It's time once more for us to participate in an Uncharted Territory Revisited – those rare opportunities that we get to revisit a band whose initial flourishes we admired and see how time has shaped their musical vision. This month is American band Victims Of The New Math who we first ran the rule over in November. Their latest effort, The New Victorians, is just as familial in its construction, something which carried a notable charm in their early work. The only line-up changes have been the migration of Thomas Young's son Jackson from trumpet player to background vocalist and a whistling cameo from wife Kelly which had me waiting until the dying seconds of the record but left me envious with its note perfect delivery.
The album opens with title track The New Victorians as heavy waves of guitar wash us to a 'hipster hang out' where nostalgia-infused patrons indulge in parlour games beneath an electric sky. The Gift once more demonstrates the band's love for Tom Petty, at first carrying on the nostalgic milieu before slowly spiralling into a powerful resentment. A scratchy grit of static provides a filter of dirt for Unfinished Business to rattle beneath as Bowie circa melancholia drifts by, punctuated by heady bursts of electric guitar that leave you wanting more. Paul Knows The Way feels anecdotal in its construction, like if you knew the band it would hold a deep resonance. The rest of us will have to content ourselves in basking in its Beatles-like repetition and warm, soothing riffs. The real stand out track for me was closing song Find Your Way Home. It is a perfect people watching track, experienced by me for the first time in the middle of a packed tram during rush hour. Unspectacular but packed with poignancy, it serves as a perfect ellipsis to a period of self-reflection.
There are two things that really stood out to me about The New Victorians. The first is how much more streamlined the band's sound has gotten in the two years since 2016's Satellite Head. When that album was first brought to my attention, Thomas Young self-deprecatingly put the caveat on it that “it's not as slick as most releases, but we (like to) think the production gives our sound a warm, analog feel. Or it just sounds cheap:)”. I agreed with him at the time that the production worked in their favour but the sound of The New Victorians has taken the band to a new level and does allow the brothers' proficiency and message to better reach the listener.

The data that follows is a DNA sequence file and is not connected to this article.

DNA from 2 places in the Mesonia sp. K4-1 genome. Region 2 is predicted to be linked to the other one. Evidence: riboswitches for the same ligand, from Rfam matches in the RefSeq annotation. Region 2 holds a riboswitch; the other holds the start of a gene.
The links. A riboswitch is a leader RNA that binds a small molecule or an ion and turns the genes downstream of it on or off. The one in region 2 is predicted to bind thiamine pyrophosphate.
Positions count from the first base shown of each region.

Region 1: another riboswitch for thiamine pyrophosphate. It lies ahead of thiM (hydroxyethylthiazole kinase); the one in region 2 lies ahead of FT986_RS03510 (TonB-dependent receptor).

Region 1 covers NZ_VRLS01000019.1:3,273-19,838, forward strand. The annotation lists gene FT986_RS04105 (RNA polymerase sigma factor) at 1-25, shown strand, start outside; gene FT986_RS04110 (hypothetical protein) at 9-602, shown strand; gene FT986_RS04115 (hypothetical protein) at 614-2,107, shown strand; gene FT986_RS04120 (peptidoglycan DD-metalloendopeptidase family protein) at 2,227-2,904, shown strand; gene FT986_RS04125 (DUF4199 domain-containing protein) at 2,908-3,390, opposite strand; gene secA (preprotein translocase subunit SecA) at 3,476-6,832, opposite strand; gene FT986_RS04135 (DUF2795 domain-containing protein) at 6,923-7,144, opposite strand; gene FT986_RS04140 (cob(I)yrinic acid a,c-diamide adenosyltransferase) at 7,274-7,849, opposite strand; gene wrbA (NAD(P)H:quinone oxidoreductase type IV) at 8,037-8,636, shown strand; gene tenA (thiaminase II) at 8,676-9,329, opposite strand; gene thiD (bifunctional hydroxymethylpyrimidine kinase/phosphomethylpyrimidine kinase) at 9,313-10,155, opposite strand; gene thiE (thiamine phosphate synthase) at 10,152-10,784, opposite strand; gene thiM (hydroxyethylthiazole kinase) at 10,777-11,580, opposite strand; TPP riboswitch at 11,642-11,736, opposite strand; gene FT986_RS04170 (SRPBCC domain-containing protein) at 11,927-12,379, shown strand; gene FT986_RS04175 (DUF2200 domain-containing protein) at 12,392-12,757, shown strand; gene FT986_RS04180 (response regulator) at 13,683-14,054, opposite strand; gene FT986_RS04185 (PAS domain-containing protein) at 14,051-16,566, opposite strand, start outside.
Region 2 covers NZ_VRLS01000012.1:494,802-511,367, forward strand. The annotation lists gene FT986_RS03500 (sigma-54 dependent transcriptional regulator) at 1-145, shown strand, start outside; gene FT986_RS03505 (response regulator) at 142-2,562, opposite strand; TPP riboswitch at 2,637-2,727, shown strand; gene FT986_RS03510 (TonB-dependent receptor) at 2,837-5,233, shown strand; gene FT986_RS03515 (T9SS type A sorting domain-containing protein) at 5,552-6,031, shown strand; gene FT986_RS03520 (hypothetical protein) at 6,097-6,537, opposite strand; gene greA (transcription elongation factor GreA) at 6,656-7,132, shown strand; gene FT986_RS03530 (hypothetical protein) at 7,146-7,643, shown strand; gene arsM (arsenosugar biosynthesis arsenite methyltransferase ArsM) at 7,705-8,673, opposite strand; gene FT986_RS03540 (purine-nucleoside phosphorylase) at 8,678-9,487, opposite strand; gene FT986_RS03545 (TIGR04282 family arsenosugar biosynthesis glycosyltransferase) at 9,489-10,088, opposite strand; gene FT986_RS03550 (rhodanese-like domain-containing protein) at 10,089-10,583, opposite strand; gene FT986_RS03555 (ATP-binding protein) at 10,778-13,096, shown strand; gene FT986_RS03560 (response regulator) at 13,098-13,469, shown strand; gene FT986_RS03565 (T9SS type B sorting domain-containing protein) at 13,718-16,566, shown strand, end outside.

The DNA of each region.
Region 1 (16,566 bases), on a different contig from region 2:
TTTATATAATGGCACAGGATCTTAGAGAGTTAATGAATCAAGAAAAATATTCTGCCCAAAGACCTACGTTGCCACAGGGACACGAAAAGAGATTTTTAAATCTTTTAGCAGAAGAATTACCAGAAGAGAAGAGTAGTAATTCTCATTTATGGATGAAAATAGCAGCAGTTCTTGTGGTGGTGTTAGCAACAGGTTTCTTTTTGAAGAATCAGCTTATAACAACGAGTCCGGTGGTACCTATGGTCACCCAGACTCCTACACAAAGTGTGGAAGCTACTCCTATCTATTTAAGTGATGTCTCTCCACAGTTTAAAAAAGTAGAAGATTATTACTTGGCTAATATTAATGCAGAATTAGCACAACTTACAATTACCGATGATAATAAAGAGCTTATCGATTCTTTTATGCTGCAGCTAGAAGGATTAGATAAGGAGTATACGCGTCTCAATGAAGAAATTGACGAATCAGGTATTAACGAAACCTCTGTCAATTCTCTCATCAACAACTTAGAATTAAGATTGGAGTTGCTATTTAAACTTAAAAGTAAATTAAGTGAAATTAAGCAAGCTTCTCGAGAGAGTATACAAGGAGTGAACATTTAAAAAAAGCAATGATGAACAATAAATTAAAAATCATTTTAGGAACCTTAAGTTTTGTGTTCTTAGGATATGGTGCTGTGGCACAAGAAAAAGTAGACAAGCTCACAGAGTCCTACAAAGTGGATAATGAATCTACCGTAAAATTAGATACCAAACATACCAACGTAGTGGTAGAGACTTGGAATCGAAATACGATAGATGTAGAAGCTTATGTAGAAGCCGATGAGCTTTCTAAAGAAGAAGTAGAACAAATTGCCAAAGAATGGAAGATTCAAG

On the subject of album message, the second thing that struck me about the record was that it is an album of dichotomies. Title track The New Victorians posits the forward thinking Victorians clamouring for the technology of the future against the modern day cool kids hankering after the past. Have we allowed society to carry us so far forward that we are destined to long for a simpler time? Are You Happy sees consumerism face off against enlightenment and even The Gift explores the fear and anguish that can be attached to something usually considered jovial. All the while, the music embraces the antagonism as downplayed vocals compete with fast paced, punchy riffs and uncomplicated lyrics take on significance when cast in the light of family endeavour. This album represents definite progress for the band and I am very much looking forward to hearing what they come up with next.
Then again, I might be wrong. I am a Musical Moron, after all...
Lyric Of The Month
“And I’m playing croquet//Right beside the topiary//Going for a ride out in the street//Wearing a top hat on a penny-farthing”
The New Victorians
Bygone eras and
Hanging hipsters on show as
Young brothers return
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